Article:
Kirkus Reviews
The Railsplitter as tyrant, warmonger and Machiavellian strategist. Did Lincoln cause the Civil War? Historian Marvel (The Monitor Chronicles, 2000, etc.) says yes, but then adds a qualification or two. Certainly, he writes, Lincoln could have taken the advice of Cabinet members, newspaper editors and plenty of Northern voters by allowing the South to secede, in which case, Marvel ventures, slavery would have at least been a localized problem, likely to disappear in time. Lincoln, however, "eschewed diplomacy" and replied to the capture of Fort Sumter-which, Lincoln's secret agents had already told him, was inevitably to fall to the South-by raising an army and threatening invasion. He had already hinted at such intentions in his inaugural speech, knowing that trouble was on the way; indeed, as Marvel writes, Sumter, which supposedly touched off the war, was but the latest of many federal installations that the secessionists had taken, to which then-President James Buchanan had responded by not doing anything. Any attempt to enforce federal law in the South, Lincoln's advisors told him, "would precipitate war." By Marvel's account, Lincoln welcomed the prospect, for the Union needed a renewed forging of bonds and federal authority needed to be extended over states' rights-an argument still played out in the Capitol today. In any event, Marvel argues, Lincoln willingly violated the Constitution to preserve the Union by, for one thing, suspending the writ of habeas corpus, and he came very close to establishing a dictatorship (of the Roman, not Nazi, variety). "Lincoln gradually arrogated so much authority to his office that his own dominant party dared not pass that power on to a member ofthe opposition," Marvel notes, so that Republicans raced to strip away presidential powers when Democrat Andrew Johnson took office after Lincoln's assassination. Sure to touch off discussion, if not controversy, in professional circles; readers with a penchant for iconoclasm will want to have a look, too.
From the Publisher
"In William Marvel's forceful narrative, the first year of the Civil War unfolds at a vivid, relentless pace."—Nelson D. Lankford, author of Richmond Burning: The Last Days of the Confederate Capital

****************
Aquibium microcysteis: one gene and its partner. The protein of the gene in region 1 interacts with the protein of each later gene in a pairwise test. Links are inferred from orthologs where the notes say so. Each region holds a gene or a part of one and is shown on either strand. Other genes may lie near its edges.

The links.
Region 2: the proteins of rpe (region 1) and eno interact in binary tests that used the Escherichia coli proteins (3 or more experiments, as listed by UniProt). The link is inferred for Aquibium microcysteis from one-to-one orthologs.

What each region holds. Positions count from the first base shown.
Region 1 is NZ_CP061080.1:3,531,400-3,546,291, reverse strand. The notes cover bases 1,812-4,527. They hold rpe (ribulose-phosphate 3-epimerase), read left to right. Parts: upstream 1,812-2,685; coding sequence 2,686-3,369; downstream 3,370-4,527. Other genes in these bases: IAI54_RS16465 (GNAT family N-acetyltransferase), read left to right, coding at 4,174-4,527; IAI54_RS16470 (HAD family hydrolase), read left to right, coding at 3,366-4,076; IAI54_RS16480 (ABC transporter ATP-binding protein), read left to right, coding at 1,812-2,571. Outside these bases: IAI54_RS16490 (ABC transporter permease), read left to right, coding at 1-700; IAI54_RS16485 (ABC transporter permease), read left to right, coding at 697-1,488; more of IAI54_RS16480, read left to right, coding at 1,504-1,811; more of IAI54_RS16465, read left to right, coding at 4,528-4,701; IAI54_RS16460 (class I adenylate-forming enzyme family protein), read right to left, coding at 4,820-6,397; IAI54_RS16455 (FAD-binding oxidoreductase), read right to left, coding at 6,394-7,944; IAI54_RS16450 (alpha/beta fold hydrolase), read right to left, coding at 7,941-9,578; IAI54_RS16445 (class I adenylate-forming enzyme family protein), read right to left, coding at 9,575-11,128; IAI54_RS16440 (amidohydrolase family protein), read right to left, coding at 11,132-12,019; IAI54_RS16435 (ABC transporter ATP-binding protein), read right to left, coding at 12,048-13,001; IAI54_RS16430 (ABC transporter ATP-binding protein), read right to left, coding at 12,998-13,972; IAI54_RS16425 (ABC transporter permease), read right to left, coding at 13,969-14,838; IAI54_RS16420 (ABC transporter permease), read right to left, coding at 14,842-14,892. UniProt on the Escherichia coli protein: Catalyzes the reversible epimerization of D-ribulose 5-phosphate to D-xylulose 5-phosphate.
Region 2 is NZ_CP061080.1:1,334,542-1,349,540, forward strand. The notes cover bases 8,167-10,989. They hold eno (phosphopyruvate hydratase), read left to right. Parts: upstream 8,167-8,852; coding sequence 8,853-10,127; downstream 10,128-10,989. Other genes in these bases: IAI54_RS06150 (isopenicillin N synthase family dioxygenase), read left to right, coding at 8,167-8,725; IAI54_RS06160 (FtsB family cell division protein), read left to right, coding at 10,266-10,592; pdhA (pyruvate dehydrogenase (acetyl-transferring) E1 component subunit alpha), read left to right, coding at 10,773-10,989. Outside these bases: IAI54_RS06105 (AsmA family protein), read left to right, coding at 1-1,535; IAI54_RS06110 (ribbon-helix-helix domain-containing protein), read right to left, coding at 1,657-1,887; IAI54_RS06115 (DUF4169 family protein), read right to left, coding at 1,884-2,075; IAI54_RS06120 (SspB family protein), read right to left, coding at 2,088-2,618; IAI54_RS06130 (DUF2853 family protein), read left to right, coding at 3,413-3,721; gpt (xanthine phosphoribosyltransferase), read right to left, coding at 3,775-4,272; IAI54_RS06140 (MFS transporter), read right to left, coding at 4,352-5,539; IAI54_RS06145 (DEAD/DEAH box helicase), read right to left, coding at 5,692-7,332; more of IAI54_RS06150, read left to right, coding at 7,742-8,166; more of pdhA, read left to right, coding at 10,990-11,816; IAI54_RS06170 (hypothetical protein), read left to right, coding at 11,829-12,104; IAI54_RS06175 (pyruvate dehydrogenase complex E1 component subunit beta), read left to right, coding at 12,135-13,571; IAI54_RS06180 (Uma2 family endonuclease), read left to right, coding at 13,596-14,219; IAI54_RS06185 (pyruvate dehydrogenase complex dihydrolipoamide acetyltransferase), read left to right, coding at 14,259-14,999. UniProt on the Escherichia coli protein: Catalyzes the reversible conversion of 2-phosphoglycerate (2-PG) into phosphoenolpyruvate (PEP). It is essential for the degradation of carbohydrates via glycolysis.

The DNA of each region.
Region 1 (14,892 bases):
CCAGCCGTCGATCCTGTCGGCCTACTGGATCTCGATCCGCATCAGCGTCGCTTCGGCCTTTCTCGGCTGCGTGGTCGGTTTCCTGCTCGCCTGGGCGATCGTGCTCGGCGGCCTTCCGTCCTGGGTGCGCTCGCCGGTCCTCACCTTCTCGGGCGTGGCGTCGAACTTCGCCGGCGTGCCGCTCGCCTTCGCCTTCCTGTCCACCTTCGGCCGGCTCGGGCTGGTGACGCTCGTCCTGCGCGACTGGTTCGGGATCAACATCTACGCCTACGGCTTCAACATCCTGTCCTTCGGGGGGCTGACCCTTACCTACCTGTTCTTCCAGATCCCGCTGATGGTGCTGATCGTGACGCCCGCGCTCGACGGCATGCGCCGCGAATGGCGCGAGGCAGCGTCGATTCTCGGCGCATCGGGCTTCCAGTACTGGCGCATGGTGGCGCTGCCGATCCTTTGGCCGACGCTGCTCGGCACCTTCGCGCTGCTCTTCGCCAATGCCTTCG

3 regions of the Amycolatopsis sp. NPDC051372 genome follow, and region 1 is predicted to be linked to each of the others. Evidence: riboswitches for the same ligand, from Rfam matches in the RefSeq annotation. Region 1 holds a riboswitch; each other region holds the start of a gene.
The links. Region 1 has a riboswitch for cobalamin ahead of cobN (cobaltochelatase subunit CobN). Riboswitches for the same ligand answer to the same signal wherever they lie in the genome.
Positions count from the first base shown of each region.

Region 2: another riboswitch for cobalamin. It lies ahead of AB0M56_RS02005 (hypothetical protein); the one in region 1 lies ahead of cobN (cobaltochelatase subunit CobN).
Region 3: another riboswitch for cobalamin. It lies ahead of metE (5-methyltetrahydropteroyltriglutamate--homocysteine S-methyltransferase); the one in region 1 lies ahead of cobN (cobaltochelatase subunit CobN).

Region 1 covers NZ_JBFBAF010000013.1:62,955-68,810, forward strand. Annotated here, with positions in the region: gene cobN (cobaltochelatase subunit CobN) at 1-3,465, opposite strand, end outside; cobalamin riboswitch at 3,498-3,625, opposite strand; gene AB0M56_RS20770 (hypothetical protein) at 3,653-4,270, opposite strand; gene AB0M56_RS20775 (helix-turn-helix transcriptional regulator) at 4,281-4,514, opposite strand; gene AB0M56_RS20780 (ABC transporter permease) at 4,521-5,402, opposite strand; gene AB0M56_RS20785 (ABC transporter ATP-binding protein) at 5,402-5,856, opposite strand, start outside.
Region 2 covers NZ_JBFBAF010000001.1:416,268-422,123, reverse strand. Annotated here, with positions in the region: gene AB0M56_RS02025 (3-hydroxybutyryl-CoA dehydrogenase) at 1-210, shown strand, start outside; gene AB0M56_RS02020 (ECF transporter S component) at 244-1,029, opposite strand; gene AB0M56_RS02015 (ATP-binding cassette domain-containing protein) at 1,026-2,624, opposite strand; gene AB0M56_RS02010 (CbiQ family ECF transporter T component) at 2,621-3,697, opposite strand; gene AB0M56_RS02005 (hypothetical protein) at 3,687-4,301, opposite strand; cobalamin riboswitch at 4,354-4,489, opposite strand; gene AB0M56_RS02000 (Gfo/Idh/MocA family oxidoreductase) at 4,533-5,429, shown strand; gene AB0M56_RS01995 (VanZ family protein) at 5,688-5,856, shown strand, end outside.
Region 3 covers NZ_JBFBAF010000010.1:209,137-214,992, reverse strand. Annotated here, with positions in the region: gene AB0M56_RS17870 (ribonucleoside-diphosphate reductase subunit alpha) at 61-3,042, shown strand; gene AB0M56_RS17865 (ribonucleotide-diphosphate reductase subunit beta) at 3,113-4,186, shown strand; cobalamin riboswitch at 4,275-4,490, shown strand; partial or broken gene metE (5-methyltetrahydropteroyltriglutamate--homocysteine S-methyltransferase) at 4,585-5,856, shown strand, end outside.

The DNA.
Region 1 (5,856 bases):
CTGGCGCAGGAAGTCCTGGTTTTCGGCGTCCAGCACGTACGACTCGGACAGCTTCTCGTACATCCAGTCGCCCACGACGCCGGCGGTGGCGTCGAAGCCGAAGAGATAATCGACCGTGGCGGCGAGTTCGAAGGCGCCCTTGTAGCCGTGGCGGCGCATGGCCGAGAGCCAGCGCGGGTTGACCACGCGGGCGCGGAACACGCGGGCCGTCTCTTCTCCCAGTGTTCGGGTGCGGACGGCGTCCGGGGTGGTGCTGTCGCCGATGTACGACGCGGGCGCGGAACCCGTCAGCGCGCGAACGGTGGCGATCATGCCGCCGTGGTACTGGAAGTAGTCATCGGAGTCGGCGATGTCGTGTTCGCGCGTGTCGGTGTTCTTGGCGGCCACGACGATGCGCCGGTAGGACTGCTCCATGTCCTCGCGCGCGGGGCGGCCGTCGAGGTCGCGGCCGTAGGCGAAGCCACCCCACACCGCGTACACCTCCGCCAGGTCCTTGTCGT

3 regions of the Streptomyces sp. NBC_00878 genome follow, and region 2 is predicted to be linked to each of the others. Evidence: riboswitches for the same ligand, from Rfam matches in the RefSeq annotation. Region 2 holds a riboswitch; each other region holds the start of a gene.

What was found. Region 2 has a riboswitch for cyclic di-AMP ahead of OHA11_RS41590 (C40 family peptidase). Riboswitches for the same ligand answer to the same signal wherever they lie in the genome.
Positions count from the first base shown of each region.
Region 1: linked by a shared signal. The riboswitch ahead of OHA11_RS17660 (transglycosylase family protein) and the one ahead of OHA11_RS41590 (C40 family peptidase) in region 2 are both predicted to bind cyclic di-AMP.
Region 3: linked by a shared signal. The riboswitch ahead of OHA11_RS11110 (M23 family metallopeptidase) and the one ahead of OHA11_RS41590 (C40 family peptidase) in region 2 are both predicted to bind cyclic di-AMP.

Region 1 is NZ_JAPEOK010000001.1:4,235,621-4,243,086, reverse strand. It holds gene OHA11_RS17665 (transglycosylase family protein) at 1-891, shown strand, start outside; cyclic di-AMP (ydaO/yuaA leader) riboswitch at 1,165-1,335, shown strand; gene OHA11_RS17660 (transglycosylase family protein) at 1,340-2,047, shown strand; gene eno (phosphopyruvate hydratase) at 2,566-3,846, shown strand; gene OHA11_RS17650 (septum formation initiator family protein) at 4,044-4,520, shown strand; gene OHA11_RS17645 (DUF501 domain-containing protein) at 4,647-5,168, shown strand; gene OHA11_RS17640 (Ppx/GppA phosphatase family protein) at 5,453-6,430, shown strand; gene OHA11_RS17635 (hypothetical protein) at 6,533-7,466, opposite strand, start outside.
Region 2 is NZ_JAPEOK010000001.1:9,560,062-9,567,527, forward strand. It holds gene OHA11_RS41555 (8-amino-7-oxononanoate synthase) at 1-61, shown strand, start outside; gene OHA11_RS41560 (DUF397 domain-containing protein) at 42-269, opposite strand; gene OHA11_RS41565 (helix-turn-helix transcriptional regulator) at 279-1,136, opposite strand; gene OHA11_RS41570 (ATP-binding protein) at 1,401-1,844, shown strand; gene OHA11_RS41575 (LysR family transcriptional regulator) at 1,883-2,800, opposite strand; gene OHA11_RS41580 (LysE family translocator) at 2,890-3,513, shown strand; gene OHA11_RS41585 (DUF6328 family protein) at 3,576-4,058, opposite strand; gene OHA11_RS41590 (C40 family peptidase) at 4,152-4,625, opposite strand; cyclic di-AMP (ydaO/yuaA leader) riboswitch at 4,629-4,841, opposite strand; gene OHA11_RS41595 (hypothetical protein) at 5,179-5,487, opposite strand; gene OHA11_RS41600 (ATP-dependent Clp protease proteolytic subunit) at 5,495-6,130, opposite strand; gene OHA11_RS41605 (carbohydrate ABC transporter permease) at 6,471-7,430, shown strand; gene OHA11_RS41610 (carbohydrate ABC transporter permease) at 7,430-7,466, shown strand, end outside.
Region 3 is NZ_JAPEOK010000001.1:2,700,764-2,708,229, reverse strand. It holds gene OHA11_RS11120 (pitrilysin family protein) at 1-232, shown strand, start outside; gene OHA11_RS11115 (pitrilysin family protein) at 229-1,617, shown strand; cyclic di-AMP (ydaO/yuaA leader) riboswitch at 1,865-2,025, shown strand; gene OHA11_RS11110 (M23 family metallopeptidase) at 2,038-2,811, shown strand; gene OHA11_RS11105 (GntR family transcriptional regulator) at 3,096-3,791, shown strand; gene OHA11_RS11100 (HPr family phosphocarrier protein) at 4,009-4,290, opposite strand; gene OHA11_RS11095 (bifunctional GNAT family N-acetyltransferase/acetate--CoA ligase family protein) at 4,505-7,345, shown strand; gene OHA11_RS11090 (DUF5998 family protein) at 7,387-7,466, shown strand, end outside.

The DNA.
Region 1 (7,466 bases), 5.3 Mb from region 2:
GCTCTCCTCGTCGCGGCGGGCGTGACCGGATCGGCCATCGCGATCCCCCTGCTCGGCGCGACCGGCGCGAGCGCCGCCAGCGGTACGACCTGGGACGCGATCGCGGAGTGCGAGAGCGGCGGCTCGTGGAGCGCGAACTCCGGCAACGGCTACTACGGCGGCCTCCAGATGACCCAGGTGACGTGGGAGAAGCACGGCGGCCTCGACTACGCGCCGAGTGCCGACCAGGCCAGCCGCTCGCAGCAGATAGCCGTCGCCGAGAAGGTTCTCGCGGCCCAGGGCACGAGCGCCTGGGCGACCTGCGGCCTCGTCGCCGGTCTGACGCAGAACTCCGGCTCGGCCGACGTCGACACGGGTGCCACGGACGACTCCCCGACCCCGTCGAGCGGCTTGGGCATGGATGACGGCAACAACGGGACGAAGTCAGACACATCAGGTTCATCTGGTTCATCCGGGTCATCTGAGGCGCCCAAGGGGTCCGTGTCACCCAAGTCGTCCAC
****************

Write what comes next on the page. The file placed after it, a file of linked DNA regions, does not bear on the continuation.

"Provocative...Thorough research, pointed analysis, and deft prose have become the hallmarks of Bill Marvel’s work."—George C. Rable, Charles Summersell Chair in Southern History, University of Alabama. Author of Fredericksburg! Fredericksburg!, winner of the Lincoln Prize

"Mr. Lincoln Goes to War is the most provocative account of events in 1861 in a generation."—A. Wilson Greene, Executive Director of Pamplin Historical Park and the National Museum of the Civil War Soldier, and author of Breaking the Backbone of the Rebellion: The Final Battles of the Petersburg Campaign

"William Marvel lives up to his unparalleled reputation as Civil War history’s leading provocateur...in prose that burns with passion."—Peter S. Carmichael, author of The Last Generation: Young Virginians in Peace, War, and Reunion and Associate Professor of History at the University of North Carolina at Greensboro

"A fascinating exploration of an enormously complex and important year in our nation's history."—Gary W. Gallagher, John L. Nau III Professor of History, University of Virginia

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Product Details

ISBN-13:
9780618872411
Publisher:
Houghton Mifflin Harcourt
Publication date:
07/01/2007
Edition description:
None
Pages:
432
Product dimensions:
5.80(w) x 8.50(h) x 1.30(d)

Read an Excerpt

Mr. Lincoln Goes to War


By William Marvel

Houghton Mifflin

Copyright © 2006 William Marvel
All right reserved.

ISBN: 0618583491

1 Songs for a Prelude

In culture and climate, Washington City belonged to the South, and as 1861
opened many feared that it might become part of a Southern confederacy, as